Options and Solutions
The loss of your home from a foreclosure will hurt your credit, family, and future ability to purchase a home. When you are facing foreclosure, time is of the essence. If you want to save your home, do not ignore notices from your servicer! Take simple steps such as the following:
- Contact your servicer, municipality, association, or utility provider
- Seek out professional counseling services and/or legal services
- Consider your options carefully
- Consider applying for the Homeowner Assistance Fund Program
- Educate yourself about foreclosure and current consumer protection laws
First and foremost, if you can keep your mortgage current, do so. But if you find you are unable to make your mortgage payments, you might qualify for a loan workout option. Here are some alternatives to foreclosure that a professional home ownership counselor or your lender may discuss with you.
If your problem is temporary:
- Reinstatement - Your lender is always willing to discuss accepting the total amount owed in a lump sum by a specific date. Forbearance may accompany this option.
- Forbearance - Your lender may allow you to reduce or suspend payments for a short period of time and then agree to another option to bring your loan current. A forbearance option is often combined with a reinstatement when you know you will have enough money to bring the account current at a specific time. If you enter into a forbearance agreement, get it in writing from your lender, make certain you understand the agreement, and be sure you can meet your new financial obligations.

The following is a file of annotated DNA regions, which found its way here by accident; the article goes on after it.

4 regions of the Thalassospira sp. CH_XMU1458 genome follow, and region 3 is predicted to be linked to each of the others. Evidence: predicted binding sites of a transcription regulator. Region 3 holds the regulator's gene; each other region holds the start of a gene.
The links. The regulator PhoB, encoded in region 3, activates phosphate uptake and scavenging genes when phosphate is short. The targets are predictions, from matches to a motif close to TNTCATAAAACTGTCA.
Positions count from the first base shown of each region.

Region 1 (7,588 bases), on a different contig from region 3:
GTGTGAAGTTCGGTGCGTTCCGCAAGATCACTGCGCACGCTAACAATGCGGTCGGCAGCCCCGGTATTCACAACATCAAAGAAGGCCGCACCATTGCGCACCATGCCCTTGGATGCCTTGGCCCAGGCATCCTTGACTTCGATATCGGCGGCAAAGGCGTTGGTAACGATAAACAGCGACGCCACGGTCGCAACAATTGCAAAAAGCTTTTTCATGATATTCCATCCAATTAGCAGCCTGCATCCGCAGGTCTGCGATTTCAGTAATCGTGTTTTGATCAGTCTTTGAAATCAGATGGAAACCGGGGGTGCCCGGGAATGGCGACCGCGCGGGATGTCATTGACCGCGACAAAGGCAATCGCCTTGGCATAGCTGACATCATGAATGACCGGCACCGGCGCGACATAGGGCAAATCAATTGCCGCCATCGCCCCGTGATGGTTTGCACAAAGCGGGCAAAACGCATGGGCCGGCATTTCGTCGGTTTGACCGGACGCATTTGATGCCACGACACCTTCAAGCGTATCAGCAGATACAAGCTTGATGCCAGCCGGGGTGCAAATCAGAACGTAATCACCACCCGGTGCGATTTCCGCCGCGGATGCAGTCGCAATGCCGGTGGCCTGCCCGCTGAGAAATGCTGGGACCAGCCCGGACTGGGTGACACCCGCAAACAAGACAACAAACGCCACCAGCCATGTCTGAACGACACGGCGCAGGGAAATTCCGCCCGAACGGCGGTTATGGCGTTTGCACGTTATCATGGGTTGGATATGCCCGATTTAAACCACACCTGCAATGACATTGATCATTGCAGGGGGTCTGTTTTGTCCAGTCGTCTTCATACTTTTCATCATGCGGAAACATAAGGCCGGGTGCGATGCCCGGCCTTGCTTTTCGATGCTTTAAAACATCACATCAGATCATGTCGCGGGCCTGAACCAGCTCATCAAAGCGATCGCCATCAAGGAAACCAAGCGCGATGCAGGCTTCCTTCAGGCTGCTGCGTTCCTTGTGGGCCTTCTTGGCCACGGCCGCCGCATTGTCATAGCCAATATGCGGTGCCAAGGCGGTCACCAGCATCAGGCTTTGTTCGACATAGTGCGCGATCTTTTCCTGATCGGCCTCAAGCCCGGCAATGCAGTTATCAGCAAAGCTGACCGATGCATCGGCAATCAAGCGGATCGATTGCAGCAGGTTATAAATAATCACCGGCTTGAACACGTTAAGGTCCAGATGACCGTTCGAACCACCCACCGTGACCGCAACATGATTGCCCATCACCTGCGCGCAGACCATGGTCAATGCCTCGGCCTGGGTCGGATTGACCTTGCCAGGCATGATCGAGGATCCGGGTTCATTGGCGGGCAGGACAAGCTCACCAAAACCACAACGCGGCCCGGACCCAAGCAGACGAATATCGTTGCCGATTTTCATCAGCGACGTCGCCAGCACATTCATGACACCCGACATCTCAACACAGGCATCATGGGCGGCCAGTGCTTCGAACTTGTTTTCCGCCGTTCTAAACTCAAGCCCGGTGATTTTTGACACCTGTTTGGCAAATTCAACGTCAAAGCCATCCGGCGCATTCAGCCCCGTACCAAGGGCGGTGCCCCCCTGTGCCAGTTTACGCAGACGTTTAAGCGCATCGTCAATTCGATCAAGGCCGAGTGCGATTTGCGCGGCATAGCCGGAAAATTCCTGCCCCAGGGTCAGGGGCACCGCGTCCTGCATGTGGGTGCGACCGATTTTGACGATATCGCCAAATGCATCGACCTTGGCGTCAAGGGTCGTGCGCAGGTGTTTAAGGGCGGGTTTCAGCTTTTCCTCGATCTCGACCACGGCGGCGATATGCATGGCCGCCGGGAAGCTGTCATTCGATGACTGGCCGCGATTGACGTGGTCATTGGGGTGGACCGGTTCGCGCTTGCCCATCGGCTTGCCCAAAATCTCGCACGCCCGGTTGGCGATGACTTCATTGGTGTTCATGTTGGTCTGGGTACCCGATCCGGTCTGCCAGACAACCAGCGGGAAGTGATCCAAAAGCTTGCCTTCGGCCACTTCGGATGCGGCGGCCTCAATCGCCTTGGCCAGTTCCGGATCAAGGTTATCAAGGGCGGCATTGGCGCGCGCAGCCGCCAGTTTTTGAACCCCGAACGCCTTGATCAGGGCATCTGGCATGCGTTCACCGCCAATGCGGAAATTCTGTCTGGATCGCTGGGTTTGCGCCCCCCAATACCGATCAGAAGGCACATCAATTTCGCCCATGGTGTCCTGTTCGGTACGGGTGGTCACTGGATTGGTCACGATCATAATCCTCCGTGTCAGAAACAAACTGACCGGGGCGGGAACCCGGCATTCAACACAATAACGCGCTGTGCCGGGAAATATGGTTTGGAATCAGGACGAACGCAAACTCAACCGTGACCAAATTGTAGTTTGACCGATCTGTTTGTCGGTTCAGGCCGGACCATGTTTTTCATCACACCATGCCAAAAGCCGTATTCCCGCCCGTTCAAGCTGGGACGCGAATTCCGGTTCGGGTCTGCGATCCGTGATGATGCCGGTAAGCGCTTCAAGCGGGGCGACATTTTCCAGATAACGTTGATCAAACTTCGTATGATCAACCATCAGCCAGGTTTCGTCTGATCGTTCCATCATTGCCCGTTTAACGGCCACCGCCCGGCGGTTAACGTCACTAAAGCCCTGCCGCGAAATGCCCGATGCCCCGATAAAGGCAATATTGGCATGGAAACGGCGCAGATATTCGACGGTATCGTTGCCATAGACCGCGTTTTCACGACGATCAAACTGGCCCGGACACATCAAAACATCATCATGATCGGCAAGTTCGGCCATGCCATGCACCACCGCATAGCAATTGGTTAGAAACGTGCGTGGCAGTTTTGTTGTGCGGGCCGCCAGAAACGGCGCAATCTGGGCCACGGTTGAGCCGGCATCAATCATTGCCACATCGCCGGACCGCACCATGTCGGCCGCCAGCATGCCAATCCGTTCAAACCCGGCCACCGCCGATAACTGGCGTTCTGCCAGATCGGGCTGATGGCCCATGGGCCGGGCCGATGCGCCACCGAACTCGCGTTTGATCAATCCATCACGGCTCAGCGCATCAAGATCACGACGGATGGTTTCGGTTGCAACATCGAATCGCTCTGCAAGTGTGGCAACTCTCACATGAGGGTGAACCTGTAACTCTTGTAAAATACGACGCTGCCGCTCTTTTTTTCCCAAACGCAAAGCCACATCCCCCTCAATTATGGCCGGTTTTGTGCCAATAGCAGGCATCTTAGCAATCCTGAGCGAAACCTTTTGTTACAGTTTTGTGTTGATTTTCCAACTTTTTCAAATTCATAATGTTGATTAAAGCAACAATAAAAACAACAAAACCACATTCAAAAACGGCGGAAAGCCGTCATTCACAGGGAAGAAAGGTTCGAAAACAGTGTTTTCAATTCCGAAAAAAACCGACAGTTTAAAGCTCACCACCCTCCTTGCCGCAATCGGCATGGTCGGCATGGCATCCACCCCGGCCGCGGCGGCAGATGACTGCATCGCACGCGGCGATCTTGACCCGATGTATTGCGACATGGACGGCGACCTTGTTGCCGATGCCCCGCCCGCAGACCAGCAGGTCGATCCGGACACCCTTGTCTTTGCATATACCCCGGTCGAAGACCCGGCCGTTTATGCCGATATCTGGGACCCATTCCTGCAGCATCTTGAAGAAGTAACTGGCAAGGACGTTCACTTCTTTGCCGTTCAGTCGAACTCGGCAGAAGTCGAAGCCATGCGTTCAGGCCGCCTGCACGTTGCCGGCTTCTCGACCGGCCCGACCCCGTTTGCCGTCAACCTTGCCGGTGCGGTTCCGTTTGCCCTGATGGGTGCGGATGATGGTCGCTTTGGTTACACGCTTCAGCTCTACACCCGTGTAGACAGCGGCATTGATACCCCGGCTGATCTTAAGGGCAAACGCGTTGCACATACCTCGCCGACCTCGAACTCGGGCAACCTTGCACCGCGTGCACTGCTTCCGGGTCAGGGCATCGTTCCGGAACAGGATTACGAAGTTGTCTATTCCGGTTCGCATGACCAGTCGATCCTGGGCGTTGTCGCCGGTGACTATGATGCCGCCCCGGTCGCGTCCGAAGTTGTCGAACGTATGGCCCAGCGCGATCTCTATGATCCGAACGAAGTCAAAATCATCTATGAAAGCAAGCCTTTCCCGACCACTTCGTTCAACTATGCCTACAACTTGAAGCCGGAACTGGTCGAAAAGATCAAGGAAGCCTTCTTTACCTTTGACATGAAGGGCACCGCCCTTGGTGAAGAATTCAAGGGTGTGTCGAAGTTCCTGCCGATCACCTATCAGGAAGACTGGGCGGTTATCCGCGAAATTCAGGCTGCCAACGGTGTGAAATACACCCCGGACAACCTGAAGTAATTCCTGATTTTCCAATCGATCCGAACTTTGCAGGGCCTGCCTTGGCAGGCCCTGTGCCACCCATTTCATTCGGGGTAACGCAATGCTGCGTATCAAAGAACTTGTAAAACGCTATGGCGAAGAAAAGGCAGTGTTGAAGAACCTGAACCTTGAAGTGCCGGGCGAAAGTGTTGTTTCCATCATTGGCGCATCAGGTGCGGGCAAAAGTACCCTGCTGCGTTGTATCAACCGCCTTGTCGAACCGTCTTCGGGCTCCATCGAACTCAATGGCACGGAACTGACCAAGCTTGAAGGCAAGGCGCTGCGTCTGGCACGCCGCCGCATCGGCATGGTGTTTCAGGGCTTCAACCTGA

- Repayment plan - You may be able to get an agreement to resume making your regular monthly payments, plus a portion of the past due payments each month until you are caught up.
If it appears that your situation is long-term or will permanently affect your ability to bring your account current:
- Loan modification - If you can make payments on your loan, but don't have enough money to bring your account current or you can't afford your current payment, some lenders may be willing to change the terms of your mortgage. For example they may:
- Add the missed payments to the existing loan balance.
- Change the interest rate, including making an adjustable rate into a fixed rate.
- Extend the number of years you have to repay.
- Make a partial claim against your mortgage insurer if you have mortgage insurance.
- Short sale (pre-foreclosure sale) - If you cannot afford your mortgage, selling your property prior to the foreclosure sale may be your best option to avoid a foreclosure and keep your equity. Work with your lender to minimize any loan deficiency balances that may be incurred by you as a result of the short sale.
- Bankruptcy - In some circumstances bankruptcy, particularly filing under Chapter 13, may save your home from foreclosure. To consider this option, consult with a lawyer as soon as possible. Some legal sources can be found on the NH Based Legal Assistance page.
- Deed-in-lieu of foreclosure - Use this as a last resort. Your lender may be willing to accept your property in lieu of foreclosure. Giving your home back to the lender will hurt your credit, but avoids a foreclosure.
Leaving Your Home
Sometimes it just is not possible to afford to remain in your home or avoid foreclosure and you will need to leave your home. The financial and emotional upheaval that losing your home creates often leaves families in a daze and wondering what to do next and how to get on with their lives. If you are in need of post-foreclosure or rental counseling and assistance, the information below may help.
Finding a Place to Live
If you are homeless and need help finding a place to live please call 2-1-1 .
If you feel you were a victim of a predatory lender, mortgage fraud or a mortgage rescue scam you should contact:
New Hampshire Attorney General
33 Capitol Street
Concord, NH 03301
Consumer Protection Hotline: 1-888-468- 4454
If you feel your servicer violated a state or federal law you may want to file a formal complaint with the NH Banking Department. Note that the department does not regulate every mortgage servicer. Some complaints may be referred to the Consumer Federal Protection Bureau (CFPB) for processing.